I gave you a copy of a deck in French and English. I will essentially do a very short summary of that presentation.
This year—actually next week, on March 28—the Canada Council is celebrating 60 years since our founding. It's a very exciting time for the Canada Council. We are very deeply engaged in a profound transformation and, I would say, refoundation of the organization. Over the last two years we have been reconfiguring all our granting programs to make them more simple, more effective, and more outcome driven.
Basically what we're trying to do as an arts council is to support the artists and the artistic organizations more on their own terms, as opposed to telling them what to do in order to get money from the Canada Council. It's a less prescriptive model. It's more a model that is really open and answering and responding in an agile way to the needs, possibilities, and opportunities expressed by artists and artistic organizations.
Last year, the federal budget announced the progressive doubling of the budget of the Canada Council for the Arts over a five-year period. We have just concluded the first of these five years, for which we received an additional $40 million. For each following year until 2021, a $35-million amount will be added.
The council published a strategic plan that describes the broad orientations of the organization for the next years. I have provided copies of the document. Of course, the council's investments are in line with these orientations.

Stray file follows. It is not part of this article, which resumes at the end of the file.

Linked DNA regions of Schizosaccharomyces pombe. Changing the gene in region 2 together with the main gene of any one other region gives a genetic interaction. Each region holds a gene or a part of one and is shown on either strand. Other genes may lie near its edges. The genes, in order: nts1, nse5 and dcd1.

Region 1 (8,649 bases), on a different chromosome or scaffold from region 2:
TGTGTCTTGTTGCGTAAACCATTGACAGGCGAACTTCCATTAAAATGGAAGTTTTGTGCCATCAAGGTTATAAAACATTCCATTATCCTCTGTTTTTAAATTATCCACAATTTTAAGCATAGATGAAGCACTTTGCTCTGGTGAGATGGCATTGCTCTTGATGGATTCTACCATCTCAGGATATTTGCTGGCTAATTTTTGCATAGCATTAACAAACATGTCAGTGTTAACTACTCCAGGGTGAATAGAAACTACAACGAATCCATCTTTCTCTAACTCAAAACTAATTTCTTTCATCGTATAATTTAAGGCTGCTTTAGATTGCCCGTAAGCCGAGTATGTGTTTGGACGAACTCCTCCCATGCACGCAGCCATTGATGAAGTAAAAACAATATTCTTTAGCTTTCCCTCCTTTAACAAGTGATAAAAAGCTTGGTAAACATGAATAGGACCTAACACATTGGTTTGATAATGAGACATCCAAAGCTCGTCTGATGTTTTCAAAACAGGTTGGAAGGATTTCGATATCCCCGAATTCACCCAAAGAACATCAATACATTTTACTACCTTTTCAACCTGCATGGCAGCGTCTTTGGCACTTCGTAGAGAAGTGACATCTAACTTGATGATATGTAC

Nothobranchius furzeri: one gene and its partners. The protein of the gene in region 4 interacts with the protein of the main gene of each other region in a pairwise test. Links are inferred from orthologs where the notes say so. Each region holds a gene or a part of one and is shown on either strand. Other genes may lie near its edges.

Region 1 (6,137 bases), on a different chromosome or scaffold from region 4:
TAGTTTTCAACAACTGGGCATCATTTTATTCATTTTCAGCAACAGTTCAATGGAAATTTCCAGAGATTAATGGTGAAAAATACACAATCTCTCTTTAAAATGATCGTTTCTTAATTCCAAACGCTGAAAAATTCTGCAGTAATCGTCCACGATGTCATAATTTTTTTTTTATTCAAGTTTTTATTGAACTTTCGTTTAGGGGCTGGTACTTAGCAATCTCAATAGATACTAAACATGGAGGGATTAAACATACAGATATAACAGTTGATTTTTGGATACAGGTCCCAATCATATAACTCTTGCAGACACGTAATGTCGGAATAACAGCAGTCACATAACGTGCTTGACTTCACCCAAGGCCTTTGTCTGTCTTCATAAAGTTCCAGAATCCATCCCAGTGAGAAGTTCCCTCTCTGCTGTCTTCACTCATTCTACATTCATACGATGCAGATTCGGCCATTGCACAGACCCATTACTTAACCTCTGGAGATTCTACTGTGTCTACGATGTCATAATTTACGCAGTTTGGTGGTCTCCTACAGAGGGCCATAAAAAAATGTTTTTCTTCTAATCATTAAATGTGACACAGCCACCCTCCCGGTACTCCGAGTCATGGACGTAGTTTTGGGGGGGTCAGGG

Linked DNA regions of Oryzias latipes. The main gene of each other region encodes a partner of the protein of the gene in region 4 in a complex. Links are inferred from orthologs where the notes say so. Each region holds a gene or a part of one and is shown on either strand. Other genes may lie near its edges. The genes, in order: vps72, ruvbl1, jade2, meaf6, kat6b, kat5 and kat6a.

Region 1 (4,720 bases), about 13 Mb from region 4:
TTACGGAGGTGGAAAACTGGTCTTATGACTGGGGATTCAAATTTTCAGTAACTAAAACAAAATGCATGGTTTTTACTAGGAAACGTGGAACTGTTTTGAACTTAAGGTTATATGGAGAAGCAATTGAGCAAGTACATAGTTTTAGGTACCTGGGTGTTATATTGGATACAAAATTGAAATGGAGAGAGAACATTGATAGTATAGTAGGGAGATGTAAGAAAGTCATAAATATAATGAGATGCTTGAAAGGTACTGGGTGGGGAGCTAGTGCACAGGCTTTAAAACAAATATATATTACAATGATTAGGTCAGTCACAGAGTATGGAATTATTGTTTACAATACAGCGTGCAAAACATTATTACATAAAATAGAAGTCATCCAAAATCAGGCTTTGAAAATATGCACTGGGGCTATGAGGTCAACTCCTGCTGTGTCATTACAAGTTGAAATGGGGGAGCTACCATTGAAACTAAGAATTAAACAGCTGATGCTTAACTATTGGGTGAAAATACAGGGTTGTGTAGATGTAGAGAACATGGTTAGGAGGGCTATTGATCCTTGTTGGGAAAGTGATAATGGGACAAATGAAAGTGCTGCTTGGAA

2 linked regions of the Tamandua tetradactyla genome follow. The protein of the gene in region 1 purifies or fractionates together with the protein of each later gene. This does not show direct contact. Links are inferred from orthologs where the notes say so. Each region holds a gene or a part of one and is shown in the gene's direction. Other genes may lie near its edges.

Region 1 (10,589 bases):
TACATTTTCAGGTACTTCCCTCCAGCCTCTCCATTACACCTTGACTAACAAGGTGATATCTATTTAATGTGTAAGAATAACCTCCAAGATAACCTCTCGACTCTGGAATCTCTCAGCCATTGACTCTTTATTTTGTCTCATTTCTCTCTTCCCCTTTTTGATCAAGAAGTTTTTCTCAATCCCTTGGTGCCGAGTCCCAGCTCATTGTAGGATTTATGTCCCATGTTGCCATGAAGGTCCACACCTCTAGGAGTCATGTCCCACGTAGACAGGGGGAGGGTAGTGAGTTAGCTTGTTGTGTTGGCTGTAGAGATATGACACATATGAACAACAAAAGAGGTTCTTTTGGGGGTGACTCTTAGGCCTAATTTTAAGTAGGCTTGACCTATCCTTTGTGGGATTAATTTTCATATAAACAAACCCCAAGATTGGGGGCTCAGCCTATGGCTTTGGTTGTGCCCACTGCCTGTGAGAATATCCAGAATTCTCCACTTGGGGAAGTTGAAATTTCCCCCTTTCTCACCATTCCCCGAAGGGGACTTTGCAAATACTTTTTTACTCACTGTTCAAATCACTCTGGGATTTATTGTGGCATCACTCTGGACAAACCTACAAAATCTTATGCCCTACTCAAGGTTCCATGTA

In the context of the doubling of our budget, we committed in a very ambitious way to dedicating 88% of the $500 million in new money directly to the arts sector. So there will be very little overhead. In fact, in the context of the doubling of our budget and with more volume in operations, our plan is to have only 16% more staff for that doubled operation. It's very aggressive, very ambitious, but also needed.
The first big project we had with the new money was to mark the occasion of the 150th anniversary of Canada. We created a program called “new chapter”.
In the context of that program, almost 2,100 exceptional projects were submitted to the Canada Council for the Arts. Those projects represented approximately 8.5 normal years of Canada Council subsidies. There is an immense demand. Unfortunately, we can only support close to 10% of those projects. We will soon be announcing which projects we decided to support.
The good news is that there are a lot of art projects across Canada, and those projects will really create what I would say is the artistic legacy of the 150th anniversary: unusual projects, unusual alliances between artists and artistic groups. We'll see over the years, but I think it will be a resounding success from an artistic and cultural point of view.
That's my presentation. I will be happy to answer any of your questions.